circumcision

RECENT POSTS

Circumcision Boost: Study Cites Benefits, Notes Foreskin-Related Health Problems

New findings may offer a boost to proponents of newborn male circumcision: Researchers in the U.S. and Australia report that the health benefits of undergoing the procedure “exceed the risks by over 100 to 1,” and note that “over their lifetime, half of uncircumcised males will contract an adverse medical condition caused by their foreskin.”

The review, published online in the Mayo Clinic Proceedings, bolsters the position of mainstream physician groups, such as the American Academy of Pediatrics, which supports insurance coverage of the practice and full access for families who choose circumcision for their infants. But the new report is unlikely to silence critics of the practice, who have called it “insane” and a “disservice to American parents and children.”

Here’s some context, from the study, which shows a slight increase in circumcision among older men, but a decline among newborns:

Preparing for a circumcision

Preparing for a circumcision (Cheskel Dovid/Wikimedia Commons)

“The latest data on male circumcision in the United States show a 2.5% overall increase in prevalence in males aged 14 to 59 years between 2000 and 2010. In contrast, there has been a downward trend in neonatal circumcisions, with the present analyses finding that the true extent of this decline is 6 percentage points.”

And here’s more from the news release:

Whereas circumcision rates have risen in white men to 91%, in black men to 76%, and in Hispanic men to 44%, the study authors found an alarming decrease in infants. To get the true figures they had to correct hospital discharge data for underreporting. This showed that circumcision had declined from a high of 83% in the 1960s to 77% today.

There seemed to be two major reasons for the fall.

One is a result of demographic changes, with the rise in the Hispanic population. Hispanic families tend to be less familiar with the custom, making them less likely to circumcise their baby boys.

The other is the current absence of Medicaid coverage for the poor in 18 US states. In those states circumcision is 24% lower. Continue reading

In Defense Of Female Circumcision? Panel Presents Seven Facts

female circumcision

A roadside sign in Uganda (Amnon Shavit/Wikimedia Commons)

What? How can there be counter-arguments? Isn’t the genital cutting performed on girls in Africa the very definition of barbaric?

Not according to a provocative set of articles just out from The Hastings Center, the bio-ethics think tank. They argue that Western media have mis-portrayed genital surgery as worse than it is in a variety of ways. From the press release:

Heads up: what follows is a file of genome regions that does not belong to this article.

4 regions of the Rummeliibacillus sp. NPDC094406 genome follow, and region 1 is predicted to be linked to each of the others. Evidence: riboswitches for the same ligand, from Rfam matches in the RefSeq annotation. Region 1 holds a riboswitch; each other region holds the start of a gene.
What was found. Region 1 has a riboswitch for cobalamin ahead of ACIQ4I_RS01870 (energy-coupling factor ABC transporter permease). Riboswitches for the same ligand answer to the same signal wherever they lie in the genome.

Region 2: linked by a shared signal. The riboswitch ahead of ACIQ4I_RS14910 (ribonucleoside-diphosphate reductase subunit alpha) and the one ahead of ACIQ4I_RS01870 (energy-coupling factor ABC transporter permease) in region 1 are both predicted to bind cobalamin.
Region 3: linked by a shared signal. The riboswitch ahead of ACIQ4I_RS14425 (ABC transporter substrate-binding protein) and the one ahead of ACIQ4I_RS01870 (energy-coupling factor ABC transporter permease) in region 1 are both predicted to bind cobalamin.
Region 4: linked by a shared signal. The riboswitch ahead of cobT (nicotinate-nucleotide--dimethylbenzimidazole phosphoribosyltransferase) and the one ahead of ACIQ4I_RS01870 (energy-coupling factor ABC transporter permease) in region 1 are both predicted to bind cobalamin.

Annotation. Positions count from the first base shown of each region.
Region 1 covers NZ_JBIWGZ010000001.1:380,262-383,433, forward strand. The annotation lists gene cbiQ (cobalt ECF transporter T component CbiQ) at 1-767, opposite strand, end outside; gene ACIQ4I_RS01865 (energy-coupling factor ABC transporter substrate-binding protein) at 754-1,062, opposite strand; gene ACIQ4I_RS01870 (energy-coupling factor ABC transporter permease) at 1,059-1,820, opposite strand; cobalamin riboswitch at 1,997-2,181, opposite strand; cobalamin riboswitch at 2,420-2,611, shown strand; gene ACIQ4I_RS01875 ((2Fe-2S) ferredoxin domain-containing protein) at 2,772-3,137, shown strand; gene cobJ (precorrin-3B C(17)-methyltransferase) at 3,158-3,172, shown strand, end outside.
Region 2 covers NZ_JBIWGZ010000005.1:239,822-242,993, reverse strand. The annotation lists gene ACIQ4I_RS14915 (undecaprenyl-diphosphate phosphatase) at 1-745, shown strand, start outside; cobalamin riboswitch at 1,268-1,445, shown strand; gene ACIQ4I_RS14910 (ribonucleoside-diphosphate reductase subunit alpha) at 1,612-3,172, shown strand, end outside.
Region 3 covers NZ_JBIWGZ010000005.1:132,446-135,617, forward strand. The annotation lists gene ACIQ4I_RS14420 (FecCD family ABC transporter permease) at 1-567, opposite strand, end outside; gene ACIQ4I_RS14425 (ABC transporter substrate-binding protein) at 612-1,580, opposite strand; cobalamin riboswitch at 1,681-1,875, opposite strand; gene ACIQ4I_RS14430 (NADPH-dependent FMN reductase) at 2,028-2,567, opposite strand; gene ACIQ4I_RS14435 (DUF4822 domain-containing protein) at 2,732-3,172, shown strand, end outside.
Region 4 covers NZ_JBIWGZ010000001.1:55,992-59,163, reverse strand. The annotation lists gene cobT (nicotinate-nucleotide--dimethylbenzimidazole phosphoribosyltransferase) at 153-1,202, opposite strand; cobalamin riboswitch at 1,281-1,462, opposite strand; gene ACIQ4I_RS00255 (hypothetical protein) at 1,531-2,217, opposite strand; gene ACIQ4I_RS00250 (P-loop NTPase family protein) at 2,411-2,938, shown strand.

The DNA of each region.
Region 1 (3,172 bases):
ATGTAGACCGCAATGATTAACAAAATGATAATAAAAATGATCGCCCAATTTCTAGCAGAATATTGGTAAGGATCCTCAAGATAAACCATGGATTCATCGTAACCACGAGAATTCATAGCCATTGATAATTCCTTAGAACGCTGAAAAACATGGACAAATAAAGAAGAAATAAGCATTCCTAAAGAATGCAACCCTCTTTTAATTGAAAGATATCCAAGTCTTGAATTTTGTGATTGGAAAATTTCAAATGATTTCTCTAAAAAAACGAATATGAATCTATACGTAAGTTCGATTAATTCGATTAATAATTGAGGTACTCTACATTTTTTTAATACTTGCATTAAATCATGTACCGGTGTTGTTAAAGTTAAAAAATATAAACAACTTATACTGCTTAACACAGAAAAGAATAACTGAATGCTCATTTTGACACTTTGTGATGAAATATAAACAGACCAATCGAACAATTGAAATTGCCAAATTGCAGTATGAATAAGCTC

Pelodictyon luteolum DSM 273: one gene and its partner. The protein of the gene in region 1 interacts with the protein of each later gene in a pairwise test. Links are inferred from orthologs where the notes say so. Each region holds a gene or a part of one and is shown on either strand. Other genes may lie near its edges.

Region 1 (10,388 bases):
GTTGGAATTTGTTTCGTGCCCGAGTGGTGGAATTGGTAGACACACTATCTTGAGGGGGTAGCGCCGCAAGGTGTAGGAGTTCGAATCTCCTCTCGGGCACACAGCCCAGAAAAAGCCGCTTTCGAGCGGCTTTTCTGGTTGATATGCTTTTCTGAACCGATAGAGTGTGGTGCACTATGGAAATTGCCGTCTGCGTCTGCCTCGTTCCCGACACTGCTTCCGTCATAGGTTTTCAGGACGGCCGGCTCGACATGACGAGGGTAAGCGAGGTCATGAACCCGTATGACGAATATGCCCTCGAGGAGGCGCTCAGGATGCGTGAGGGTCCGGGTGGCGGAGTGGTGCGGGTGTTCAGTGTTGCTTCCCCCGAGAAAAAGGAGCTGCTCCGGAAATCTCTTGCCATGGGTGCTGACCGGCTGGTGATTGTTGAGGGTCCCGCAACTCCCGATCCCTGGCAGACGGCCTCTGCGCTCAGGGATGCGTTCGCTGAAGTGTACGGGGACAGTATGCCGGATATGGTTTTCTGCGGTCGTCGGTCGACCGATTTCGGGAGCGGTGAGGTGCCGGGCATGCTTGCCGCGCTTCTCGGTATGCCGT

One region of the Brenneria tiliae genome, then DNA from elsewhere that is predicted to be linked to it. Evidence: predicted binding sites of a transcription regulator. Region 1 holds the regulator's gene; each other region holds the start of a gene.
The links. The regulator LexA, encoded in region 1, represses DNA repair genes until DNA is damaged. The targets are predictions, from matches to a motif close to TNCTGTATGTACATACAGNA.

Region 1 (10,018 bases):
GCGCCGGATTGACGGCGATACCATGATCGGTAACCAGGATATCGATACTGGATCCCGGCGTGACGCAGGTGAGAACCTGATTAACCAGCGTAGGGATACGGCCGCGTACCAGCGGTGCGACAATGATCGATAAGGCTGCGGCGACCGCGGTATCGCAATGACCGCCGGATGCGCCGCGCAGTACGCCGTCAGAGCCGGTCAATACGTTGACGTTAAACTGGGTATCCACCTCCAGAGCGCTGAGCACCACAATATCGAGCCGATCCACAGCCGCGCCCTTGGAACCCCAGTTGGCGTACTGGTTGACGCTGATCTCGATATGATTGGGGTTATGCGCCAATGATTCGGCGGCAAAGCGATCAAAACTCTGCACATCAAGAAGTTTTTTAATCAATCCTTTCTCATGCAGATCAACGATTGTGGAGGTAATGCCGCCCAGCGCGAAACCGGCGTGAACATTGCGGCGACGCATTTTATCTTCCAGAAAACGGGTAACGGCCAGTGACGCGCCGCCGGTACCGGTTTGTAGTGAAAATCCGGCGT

Despite widespread condemnation of female genital surgeries as a form of mutilation and a violation of human rights, an international advisory group argues that the practice is poorly understood and unfairly characterized. In a public policy statement in the Hastings Center Report, the Public Policy Advisory Network on Female Genital Surgeries in Africa, a group that includes doctors, anthropologists, legal scholars, and feminists, argues that media coverage of the practice is hyperbolic and one sided, “painting the now familiar portrait of African female genital surgeries as savage, horrifying, harmful, misogynist, abusive, and socially unjust.”

The advisory network’s statement takes no position on whether the practice should continue. It aims to “move the coverage of the topic from an over-heated, ideologically charged, and one-sided story about ‘mutilation,’ morbidity, and patriarchal oppression to a real, evidence-based policy debate governed by the standards of critical reason and fact checking.”

…Female genital surgery – a neutral term used by the advisory network instead of other terms, such as female genital cutting and female circumcision – has been condemned as a violation of the human rights of girls and women by a wide range of experts and organizations, including the World Health Organization and the United Nations. In several African countries, including Egypt, Guinea, Sierra Leone, and Somalia, more than 90 percent of women ages 15 to 49 have undergone such surgeries.

In its statement, the advisory network focuses mainly on two types of female genital surgery, which they state comprise 90 percent of procedures in Africa. These practices involve reducing the clitoral hood and tissue and reducing or eliminating the labia and the clitoris. A third type, referred to as infibulation or sealing, involves narrowing the vaginal opening with stitches or some other sealing method.